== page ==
So, where was Brynn during all of this?  She was listening along, not really asking too many more questions other than, "Mommy, are we going to see God?", "Mommy, where do angels live?", and "Mommy, is my Grandpa an angel?".  She knew the answer to the last question, as we discuss Grandpa often in our house.  Brynn adores looking at pictures of her Grandpa, and although she only met him once, when she was 4 months old, she constantly says, "I love my Grandpa" when she sees his pictures.  I smile whenever she says this, because I know that we're doing our part in keeping the memory and spirit of her Grandpa alive in our kids. 

When we were sitting at the service today, the deacon mentioned the importance of keeping someone's spirit alive by telling their stories.  I found myself getting teary-eyed and smiling at the same time when he said this, because it reinforced what I had just been thinking about on the drive.  I want our kids to know their Grandpa, not just to know of him. 

For now, most of the conversations about Grandpa are brief and revolve around the pictures that we're looking at.  I try to tell them as much as I can about who he was and how much he loved them, but I think the 'struggle' (? is that the word I'm searching for ?) I'm feeling is twofold.  1.) the kids are still pretty young to really 'listen' to the stories and 'get' them, and 2.) I've only known Dad for nearly 9 years, (the distance of course added to the challenge of getting to know him as well as I wish I could have)...but Randy's known him for his whole life.  And right now, he's still grieving (as he should be).  It hasn't been even a year since we lost Dad.  I knew when I married Randy that he isn't the 'talker' of the partnership, so it's been hard for me to get my husband to open up to me as much as I'd like him to when it comes to talking about his dad.  What I'm looking forward to is a time when the kids are older, we're sitting around the dinner table, and Randy just starts telling us all about some of the memories he has of his dad, the stories that we want to remember about who he was as a person, and the things we want our kids to hold with them in their hearts and in their minds as they go through their lives.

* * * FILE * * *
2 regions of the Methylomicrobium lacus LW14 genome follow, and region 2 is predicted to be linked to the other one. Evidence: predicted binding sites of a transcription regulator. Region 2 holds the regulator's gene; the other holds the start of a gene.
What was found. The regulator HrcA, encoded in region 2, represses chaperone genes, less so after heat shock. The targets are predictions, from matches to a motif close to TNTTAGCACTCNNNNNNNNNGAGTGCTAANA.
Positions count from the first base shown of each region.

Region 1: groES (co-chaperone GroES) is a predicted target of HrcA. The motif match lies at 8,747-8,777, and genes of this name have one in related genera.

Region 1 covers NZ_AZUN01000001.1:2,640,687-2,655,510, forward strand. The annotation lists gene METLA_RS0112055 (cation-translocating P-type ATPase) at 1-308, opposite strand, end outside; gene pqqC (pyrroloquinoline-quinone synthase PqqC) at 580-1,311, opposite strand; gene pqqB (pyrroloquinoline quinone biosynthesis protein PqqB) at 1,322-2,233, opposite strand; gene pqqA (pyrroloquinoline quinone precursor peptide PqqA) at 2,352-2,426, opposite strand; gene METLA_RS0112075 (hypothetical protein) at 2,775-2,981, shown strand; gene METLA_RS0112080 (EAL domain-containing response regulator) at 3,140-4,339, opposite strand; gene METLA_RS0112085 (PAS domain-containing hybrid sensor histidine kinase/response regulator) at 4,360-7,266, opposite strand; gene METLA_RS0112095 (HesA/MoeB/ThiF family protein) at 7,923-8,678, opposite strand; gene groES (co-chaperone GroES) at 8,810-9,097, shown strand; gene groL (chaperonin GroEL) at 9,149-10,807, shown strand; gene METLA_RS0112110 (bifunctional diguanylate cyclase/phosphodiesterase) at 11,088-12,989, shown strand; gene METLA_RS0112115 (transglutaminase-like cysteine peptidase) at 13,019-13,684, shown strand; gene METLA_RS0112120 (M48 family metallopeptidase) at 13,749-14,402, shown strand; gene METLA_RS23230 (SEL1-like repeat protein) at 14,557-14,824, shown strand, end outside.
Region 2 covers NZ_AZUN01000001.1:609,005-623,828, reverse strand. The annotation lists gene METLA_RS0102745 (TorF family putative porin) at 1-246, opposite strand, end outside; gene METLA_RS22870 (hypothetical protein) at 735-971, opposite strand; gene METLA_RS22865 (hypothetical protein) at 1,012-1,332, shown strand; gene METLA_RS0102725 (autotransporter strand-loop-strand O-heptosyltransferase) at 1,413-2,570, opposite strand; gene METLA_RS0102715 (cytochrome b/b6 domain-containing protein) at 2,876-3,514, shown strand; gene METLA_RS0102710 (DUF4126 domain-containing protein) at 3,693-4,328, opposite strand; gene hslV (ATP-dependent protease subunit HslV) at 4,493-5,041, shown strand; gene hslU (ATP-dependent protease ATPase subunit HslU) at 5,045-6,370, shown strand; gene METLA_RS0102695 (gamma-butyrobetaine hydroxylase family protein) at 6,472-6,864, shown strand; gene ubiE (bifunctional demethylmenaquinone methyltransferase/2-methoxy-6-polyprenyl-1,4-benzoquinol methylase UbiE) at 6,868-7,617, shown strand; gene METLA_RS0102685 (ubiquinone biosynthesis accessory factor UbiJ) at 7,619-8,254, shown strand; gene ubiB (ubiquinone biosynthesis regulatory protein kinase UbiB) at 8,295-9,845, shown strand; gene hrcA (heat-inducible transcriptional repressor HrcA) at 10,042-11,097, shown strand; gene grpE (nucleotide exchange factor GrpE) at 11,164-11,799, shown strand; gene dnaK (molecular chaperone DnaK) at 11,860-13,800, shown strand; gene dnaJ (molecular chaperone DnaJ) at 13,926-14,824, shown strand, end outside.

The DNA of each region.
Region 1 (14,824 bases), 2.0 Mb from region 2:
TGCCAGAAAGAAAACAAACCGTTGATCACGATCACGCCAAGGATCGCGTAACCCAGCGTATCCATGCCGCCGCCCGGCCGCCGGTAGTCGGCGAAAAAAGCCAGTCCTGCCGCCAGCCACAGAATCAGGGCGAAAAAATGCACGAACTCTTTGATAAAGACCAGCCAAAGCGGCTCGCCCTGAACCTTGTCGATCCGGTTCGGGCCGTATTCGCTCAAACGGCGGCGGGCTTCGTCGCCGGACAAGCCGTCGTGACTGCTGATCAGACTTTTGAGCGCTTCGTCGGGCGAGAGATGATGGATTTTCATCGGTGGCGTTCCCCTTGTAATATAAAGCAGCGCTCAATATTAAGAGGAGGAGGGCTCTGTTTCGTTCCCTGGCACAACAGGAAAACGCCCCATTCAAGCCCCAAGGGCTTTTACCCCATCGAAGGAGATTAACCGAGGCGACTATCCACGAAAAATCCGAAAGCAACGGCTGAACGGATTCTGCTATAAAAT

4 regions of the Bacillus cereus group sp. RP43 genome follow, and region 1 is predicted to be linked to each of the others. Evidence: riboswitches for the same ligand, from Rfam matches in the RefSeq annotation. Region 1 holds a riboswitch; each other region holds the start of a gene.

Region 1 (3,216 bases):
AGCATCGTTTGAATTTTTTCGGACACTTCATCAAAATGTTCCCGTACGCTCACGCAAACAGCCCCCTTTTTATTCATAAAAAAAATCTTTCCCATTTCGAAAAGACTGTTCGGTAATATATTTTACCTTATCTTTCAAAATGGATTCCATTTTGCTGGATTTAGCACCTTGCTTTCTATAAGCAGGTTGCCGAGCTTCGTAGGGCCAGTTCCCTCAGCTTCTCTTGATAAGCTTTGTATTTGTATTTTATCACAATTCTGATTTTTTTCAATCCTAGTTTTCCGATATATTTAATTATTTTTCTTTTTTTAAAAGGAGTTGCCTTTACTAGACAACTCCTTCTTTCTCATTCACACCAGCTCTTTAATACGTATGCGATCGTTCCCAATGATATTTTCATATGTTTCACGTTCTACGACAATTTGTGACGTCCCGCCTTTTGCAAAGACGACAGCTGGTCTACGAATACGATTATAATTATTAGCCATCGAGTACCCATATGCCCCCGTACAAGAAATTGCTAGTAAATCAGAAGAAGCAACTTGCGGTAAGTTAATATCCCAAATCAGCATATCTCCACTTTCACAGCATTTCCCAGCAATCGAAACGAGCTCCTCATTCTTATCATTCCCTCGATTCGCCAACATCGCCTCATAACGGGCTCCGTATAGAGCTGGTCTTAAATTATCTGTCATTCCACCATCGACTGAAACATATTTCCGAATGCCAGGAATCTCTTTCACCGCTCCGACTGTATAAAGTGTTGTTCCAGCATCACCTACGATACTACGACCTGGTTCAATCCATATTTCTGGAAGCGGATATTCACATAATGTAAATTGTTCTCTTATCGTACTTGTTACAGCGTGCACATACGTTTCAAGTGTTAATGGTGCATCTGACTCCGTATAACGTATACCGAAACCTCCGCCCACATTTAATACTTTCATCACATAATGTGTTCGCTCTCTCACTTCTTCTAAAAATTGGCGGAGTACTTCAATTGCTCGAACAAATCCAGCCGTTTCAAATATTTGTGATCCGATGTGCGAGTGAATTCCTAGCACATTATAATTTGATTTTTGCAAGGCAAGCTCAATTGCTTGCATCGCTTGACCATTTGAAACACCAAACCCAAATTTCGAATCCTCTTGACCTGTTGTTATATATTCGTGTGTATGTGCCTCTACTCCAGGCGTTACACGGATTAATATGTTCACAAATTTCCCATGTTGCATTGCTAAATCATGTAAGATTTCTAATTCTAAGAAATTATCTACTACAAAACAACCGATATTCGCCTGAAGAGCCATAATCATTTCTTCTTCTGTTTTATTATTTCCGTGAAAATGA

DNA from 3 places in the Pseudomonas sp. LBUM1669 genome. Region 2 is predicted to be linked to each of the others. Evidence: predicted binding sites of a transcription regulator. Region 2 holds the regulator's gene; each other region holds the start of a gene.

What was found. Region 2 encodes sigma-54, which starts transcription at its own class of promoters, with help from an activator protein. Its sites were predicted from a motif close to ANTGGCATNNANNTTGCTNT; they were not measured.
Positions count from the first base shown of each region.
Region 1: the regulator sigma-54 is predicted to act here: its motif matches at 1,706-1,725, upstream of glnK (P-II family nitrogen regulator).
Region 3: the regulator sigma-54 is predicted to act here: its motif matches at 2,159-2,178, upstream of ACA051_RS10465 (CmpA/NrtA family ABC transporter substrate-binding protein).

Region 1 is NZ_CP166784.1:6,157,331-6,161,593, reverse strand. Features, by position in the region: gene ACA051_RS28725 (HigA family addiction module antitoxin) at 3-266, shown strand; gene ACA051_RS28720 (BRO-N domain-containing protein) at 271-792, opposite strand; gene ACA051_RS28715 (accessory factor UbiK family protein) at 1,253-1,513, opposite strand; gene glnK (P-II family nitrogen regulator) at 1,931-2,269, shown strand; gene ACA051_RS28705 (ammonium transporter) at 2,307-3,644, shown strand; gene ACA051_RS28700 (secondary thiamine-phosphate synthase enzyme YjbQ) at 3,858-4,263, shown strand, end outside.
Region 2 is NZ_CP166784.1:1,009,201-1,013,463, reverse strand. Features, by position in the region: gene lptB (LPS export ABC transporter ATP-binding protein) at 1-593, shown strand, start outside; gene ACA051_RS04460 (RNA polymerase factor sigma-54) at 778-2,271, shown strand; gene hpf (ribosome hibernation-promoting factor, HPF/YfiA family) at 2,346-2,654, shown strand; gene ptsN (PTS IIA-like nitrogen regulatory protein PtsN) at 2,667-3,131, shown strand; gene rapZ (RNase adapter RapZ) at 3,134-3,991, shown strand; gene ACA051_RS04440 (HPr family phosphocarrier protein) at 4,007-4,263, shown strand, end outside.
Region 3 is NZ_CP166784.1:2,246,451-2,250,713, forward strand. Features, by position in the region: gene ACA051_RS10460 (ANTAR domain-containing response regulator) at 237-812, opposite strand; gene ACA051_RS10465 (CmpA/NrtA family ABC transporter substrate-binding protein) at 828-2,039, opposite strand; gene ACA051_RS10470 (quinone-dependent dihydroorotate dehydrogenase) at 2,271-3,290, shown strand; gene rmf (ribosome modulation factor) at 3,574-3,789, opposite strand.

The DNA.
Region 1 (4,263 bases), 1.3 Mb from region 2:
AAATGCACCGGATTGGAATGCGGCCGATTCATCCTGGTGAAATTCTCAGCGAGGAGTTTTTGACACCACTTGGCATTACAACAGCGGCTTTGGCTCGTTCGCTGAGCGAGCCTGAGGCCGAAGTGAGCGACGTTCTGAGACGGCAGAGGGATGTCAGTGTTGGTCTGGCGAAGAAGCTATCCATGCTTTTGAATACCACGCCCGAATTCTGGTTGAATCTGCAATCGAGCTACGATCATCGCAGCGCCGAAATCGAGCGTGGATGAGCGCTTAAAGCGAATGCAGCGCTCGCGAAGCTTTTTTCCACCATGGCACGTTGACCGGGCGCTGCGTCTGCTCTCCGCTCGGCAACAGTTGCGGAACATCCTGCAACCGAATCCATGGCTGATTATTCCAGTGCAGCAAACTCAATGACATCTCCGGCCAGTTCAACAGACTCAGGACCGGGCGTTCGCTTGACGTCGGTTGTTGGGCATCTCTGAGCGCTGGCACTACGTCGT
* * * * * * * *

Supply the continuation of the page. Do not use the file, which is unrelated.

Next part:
So, for now...I do what I can, continue to share the stories and memories that I have from the short time I knew Dad.  I keep reminding them that while their Grandpa is an angel, he's the best angel that they'll ever know.  The angel that will love them the most and will always be there to look over them.  We're all so blessed to have him as 'our angel'.

Gavin noticed his Grandpa looks like he's 'flying' in this picture we used for his memorial (check out the shadow under his foot)

at the pond where Grandpa went fishing the weekend before he passed away

we love Grandma!